Argonaute identity defines the length of mature mammalian micrornas
Juvvuna Prasanna Kumar
Date of Issue2013
School of Biological Sciences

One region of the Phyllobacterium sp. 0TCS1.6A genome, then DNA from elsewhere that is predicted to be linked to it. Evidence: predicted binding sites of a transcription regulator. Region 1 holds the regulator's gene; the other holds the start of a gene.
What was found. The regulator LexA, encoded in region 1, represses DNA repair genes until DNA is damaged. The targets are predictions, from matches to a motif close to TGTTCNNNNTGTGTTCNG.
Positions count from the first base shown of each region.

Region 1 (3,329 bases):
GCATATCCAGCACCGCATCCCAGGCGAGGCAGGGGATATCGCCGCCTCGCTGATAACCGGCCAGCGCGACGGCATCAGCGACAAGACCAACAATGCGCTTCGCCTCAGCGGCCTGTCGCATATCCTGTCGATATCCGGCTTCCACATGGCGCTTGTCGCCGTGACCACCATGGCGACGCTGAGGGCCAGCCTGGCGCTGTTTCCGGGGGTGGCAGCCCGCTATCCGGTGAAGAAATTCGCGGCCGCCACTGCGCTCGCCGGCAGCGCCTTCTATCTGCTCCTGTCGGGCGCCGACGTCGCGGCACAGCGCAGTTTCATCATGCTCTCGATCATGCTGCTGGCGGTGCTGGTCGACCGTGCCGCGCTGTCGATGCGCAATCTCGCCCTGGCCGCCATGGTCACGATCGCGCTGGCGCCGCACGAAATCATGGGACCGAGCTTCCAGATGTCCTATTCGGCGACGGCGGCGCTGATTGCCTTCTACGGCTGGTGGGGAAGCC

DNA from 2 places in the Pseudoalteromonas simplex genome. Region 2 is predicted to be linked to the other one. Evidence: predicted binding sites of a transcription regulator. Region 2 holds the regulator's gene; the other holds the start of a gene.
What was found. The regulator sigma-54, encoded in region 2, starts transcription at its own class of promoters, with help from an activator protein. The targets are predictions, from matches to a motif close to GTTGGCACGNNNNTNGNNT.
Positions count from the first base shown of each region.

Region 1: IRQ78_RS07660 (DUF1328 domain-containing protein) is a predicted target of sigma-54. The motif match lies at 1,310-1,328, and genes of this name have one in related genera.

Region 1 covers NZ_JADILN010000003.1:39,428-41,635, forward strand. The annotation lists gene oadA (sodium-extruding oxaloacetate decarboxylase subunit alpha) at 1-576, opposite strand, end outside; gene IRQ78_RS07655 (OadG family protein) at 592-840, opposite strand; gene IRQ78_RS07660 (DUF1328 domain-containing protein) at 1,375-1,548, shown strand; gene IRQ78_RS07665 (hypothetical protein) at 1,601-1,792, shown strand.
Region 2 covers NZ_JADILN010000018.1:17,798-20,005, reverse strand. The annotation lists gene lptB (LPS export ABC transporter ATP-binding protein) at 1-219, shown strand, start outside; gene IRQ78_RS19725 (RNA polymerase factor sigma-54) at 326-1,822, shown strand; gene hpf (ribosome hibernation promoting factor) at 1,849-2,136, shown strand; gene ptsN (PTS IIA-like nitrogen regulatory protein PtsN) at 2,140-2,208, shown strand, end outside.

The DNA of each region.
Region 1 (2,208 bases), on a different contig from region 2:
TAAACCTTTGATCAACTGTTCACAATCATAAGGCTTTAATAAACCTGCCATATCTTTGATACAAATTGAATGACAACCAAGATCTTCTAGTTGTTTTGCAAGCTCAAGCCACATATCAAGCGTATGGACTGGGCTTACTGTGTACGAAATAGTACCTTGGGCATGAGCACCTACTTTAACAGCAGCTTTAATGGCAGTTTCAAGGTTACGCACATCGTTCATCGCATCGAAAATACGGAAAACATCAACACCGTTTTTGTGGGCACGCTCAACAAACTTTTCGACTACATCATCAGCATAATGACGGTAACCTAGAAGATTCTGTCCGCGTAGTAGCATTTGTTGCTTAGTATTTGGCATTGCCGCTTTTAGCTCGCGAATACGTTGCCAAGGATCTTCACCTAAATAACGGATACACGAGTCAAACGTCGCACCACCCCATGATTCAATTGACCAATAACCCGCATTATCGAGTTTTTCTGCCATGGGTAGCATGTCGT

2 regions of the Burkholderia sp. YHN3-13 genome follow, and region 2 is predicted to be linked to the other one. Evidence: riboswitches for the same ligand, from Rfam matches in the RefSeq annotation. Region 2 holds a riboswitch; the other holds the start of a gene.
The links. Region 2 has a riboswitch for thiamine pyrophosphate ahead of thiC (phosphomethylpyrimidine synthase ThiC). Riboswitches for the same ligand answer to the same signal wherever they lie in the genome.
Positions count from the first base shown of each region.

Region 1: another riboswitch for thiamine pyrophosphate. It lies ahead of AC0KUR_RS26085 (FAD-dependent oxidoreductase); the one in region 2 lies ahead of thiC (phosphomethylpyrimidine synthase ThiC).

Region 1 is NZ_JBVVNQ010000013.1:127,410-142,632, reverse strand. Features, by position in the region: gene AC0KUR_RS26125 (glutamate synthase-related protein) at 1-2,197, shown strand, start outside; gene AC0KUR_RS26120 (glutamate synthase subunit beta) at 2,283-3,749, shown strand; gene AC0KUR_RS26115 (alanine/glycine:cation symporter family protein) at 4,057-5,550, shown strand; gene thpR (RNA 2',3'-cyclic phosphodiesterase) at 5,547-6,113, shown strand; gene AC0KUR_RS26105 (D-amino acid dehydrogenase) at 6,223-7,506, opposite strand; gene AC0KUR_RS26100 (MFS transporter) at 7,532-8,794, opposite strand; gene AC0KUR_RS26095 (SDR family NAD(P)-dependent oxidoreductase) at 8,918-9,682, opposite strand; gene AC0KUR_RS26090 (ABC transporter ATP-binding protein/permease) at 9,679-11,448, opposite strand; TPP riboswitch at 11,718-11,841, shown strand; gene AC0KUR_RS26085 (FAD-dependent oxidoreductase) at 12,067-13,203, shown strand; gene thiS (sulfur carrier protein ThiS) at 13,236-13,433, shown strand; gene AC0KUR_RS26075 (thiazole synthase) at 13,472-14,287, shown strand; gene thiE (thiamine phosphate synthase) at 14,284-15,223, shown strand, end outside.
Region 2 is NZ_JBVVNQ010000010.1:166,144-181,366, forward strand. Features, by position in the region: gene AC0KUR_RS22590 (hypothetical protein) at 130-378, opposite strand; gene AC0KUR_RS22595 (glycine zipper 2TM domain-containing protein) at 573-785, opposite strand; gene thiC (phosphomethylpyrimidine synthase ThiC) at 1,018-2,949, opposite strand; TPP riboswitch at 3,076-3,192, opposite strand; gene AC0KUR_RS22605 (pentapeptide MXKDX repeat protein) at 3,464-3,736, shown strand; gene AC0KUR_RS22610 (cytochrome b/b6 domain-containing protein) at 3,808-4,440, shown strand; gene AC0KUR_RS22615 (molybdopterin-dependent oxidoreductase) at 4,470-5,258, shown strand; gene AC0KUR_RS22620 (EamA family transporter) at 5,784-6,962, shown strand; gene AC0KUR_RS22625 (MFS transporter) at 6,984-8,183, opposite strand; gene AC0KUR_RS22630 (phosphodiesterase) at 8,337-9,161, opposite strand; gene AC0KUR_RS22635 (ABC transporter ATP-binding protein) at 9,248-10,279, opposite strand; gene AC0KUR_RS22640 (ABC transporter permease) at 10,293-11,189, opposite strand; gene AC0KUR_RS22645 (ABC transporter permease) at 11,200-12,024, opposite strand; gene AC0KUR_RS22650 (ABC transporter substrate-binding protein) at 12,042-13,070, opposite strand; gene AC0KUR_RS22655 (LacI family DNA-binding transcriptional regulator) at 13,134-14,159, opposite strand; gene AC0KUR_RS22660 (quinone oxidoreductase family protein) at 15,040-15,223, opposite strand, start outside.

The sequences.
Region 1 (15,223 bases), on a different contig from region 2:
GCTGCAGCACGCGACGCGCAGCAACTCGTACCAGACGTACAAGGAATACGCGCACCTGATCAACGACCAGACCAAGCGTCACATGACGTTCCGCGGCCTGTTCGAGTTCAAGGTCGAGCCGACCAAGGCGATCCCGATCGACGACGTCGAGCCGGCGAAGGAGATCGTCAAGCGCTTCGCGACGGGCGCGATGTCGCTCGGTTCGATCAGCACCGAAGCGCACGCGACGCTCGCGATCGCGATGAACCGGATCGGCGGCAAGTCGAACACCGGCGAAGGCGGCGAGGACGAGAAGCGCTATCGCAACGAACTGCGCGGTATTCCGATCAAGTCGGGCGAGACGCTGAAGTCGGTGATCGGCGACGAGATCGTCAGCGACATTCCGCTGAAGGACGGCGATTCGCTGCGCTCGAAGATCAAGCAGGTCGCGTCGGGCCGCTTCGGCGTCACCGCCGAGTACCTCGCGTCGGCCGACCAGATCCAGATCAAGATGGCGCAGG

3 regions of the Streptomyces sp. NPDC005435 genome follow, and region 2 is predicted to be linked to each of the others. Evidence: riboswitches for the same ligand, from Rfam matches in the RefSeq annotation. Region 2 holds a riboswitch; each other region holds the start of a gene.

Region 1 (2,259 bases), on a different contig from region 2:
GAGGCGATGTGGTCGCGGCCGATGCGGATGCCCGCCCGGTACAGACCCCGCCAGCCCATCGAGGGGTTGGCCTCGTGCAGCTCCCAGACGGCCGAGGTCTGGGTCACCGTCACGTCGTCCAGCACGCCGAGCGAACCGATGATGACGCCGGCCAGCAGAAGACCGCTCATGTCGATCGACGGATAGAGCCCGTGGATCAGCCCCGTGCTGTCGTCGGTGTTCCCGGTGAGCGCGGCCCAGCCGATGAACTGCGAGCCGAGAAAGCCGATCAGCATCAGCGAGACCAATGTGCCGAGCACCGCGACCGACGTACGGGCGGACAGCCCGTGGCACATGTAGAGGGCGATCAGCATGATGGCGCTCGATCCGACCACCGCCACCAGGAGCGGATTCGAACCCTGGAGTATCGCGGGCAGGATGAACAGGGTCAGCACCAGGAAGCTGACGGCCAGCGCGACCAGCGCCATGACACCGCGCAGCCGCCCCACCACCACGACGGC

Regulation of eukaryotic gene expression by microRNAs, 19-25 nt long non-coding RNAs, plays a major part in organismal development and function. Individual miRNAs often exist as populations of length variants but the mechanisms underlying this heterogeneity are poorly understood. Here we identified a large set of miRNAs that are significantly shortened during mouse nervous system development. This phenomenon, which we refer to as miRNA trimming, occurs at the 3’ end of mature miRNAs following the Dicer processing step. Of the four miRNA-interacting Argonaute paralogs encoded in mammalian genomes, Ago2-bound miRNAs are trimmed with the highest efficiency. This is consistent with the high expression of Ago1 in embryonic brain and an increase in the relative abundance of Ago2 at the later developmental stages. We further show that the trimming efficiency is defined by the structure of the Argonaute PAZ domain interacting with the miRNA 3’ end as well as the identity of the 3’-terminal nucleotide. These results uncover the previously unknown Argonaute role in developmentally regulated changes in the composition of miRNA isoforms.